Sigmund of The Interpretation of Dreams; he was

Freud was a famous psychologist and publisher of The Interpretation of Dreams; he was the first one to suggest that
dreams may serve a particular scientific purpose (Bernstein).  Freud began to analyze dreams because he
thought that dreams had a connection to people’s personalities.  He also believed that dreams happened for a
reason, to preserve sleep.  In addition
Freud thought that dreams can reveal a person’s deepest unconscious wishes and
desires (McAndrew).  Freud’s theory
viewed all dreams as a form of wish fulfillment.  He recognized that the interpretation of
dreams was just a manifestation of the unconscious brain working at night.  Besides believing that dreams happened for a
reason, Freud believed in the displacement of dreams.  The displacement of dream content occurs when
the manifest content hardly resembles the actual meaning of the dream thought
(wiki).  He assumed that separate dreams
had the same meaning, however, the first dream was more distorted than the last

Jung strongly disagreed with Freud about the meaning or interpretation of
dreams.  Jung believed that dreams were
actually direct expressions of the mind itself and also believed that dreams
served two functions.  These functions
were to compensate for imbalances in the dreamers’ mind, body, and feelings and
to provide prospective images of the future (Bernstein).  He valued dreams so much since he assumed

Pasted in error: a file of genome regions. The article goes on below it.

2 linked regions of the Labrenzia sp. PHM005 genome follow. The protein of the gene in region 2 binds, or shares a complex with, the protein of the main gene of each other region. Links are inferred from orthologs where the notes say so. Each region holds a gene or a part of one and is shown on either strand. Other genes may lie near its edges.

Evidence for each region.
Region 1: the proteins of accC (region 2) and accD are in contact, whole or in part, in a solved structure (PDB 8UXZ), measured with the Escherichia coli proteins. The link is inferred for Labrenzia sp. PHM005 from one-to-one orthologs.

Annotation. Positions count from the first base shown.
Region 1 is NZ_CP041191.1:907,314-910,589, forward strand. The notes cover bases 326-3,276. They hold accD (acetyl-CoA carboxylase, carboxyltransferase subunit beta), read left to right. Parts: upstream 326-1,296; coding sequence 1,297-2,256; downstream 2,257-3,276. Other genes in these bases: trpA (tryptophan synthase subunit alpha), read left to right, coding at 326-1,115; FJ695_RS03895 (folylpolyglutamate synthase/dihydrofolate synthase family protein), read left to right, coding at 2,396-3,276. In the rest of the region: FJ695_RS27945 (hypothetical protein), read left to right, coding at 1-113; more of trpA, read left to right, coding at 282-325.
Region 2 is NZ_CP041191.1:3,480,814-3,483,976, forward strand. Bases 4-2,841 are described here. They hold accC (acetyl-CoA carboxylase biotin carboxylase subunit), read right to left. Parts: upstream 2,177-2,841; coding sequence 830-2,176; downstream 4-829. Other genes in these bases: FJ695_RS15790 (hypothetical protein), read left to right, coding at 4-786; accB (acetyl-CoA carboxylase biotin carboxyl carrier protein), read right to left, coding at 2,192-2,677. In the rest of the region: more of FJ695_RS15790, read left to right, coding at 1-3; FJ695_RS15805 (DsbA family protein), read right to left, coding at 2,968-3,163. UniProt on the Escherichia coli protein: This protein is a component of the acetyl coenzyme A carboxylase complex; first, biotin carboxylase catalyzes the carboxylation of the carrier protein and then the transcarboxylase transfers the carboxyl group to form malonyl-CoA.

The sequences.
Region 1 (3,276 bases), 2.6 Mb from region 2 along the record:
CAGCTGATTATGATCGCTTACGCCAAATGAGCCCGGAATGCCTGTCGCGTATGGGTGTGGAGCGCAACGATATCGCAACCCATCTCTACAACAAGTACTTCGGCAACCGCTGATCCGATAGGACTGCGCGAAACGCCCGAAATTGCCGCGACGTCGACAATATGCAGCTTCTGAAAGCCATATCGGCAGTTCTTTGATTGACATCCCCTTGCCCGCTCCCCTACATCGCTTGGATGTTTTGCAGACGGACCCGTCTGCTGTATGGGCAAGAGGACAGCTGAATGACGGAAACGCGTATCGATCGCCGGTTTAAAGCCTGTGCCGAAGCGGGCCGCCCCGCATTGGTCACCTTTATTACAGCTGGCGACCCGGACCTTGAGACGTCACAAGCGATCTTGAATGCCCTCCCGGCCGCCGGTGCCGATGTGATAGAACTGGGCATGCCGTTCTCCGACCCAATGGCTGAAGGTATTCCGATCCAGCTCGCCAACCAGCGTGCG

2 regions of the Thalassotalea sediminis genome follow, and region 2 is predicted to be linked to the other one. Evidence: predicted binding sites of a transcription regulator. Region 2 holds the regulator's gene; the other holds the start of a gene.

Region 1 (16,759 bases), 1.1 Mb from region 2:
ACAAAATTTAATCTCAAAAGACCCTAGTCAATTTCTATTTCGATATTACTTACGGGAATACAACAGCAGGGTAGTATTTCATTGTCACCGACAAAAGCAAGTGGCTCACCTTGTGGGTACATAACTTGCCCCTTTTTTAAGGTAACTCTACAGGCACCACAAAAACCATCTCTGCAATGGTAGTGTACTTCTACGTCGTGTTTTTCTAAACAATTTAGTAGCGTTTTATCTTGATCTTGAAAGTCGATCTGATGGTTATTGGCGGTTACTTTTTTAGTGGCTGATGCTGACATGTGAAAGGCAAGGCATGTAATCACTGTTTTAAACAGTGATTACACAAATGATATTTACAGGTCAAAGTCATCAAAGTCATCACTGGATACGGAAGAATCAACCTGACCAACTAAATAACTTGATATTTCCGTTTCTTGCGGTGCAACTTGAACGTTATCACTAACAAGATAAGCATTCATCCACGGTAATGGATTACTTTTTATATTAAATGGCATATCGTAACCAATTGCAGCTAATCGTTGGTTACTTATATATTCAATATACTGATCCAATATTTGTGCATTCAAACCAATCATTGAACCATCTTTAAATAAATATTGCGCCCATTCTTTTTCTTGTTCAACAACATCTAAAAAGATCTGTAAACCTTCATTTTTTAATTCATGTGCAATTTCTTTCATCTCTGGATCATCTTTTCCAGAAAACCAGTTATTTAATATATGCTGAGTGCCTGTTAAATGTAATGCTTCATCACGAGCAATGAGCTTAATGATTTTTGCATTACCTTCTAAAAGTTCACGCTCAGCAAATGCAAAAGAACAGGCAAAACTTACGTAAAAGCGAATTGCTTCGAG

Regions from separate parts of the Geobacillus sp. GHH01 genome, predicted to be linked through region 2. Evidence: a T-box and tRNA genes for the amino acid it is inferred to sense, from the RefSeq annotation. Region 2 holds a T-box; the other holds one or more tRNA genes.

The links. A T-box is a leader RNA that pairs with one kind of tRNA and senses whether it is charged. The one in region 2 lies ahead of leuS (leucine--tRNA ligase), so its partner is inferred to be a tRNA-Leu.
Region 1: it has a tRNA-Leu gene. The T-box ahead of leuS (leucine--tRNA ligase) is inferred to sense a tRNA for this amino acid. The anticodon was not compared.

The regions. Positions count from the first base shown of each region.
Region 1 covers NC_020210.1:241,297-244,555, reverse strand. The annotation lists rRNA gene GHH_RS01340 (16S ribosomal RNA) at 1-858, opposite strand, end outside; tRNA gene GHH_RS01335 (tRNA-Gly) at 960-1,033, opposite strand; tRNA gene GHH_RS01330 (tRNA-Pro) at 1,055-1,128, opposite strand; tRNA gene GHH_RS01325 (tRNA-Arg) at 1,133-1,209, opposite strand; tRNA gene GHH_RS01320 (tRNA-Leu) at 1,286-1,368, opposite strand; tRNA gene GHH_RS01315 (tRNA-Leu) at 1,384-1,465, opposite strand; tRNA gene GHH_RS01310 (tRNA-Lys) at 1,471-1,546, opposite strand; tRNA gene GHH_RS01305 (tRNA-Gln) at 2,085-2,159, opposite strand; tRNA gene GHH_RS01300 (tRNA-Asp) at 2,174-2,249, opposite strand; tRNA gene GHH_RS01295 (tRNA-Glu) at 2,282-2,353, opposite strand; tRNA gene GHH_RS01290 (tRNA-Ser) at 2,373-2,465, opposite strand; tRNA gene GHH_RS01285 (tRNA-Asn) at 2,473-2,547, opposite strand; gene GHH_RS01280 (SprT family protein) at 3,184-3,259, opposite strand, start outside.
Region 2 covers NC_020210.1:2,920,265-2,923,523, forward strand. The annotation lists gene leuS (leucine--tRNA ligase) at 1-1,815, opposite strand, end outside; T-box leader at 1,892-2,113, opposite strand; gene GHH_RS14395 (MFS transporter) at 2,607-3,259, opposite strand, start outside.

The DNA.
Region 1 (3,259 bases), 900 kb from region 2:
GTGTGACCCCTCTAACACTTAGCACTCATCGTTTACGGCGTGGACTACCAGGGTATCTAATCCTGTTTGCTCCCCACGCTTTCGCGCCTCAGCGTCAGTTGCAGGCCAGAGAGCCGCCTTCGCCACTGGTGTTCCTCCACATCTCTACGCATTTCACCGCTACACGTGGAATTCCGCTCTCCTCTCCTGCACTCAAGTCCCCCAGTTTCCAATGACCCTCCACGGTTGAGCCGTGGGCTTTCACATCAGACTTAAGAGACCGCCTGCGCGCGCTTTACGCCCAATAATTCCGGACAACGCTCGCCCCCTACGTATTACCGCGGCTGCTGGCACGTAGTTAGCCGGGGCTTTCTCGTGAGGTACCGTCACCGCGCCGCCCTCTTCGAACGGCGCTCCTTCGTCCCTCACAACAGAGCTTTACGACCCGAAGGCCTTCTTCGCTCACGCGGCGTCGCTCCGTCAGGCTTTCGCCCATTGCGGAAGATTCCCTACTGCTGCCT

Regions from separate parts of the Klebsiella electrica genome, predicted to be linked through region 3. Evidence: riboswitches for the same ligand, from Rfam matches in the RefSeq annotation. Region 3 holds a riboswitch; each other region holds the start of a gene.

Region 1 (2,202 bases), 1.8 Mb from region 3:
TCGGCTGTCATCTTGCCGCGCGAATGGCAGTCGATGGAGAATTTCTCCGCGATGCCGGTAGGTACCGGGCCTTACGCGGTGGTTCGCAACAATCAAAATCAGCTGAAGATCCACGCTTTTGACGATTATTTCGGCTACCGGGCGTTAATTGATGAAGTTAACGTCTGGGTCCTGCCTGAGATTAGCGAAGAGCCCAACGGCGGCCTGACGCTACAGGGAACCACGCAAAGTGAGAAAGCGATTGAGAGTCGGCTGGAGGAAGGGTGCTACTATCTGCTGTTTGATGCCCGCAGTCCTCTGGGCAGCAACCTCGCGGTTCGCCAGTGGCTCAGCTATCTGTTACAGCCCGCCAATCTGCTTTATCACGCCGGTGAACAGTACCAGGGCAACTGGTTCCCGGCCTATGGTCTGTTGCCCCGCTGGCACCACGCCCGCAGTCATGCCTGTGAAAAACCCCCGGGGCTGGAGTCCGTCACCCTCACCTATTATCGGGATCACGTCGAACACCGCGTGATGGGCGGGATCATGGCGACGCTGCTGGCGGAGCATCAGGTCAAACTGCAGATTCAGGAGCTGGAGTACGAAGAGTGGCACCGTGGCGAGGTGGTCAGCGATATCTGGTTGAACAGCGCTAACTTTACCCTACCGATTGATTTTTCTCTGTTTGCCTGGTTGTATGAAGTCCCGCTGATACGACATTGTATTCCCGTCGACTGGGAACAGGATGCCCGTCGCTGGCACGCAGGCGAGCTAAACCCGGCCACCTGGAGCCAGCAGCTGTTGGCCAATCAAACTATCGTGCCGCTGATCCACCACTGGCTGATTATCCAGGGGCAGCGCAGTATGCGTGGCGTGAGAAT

that they were an important part of the development of a person’s personality,
also known as individuation.  Jung
thought that dreams were a form of compensation (West).  In addition, he suggested two basic
approaches for analyzing dreams, which were objective and subjective.  In the objective approach every person in the
dream refers to his or her own person. 
Then in the subjective approach every person in the dream represents an
aspect of the dreamer (wiki).  Jung felt
that everyone should analyze, meditate, and think about their dreams in order
to get something out of them.

Perls was a psychologist in the mid 1900s. 
He based his dream theories on gestalt theory, a holistic psychology
that focuses on the exact moment and seeing all sides of the situation or
problem (Klein).  Perls believed that
dreams are often ignored aspects of our personalities or daily problems that we
faced.  He did not believe that dreams
were a universal symbol; in the other hand he thought that each dream was
unique to the dreamer.  In addition,
Perls thought that by reacting our dreams we could understand its
significance.  He suggested some
strategies for understanding the meaning behind our dreams.  Some of the strategies are retelling the
dream in the present tense, reenact the dream, start a dialogue with each
character in the dream, and express how you felt toward each other (Dream
Moods).  By doing these strategies a
person will be able to reveal feelings and underlying issues that we were not
aware of before.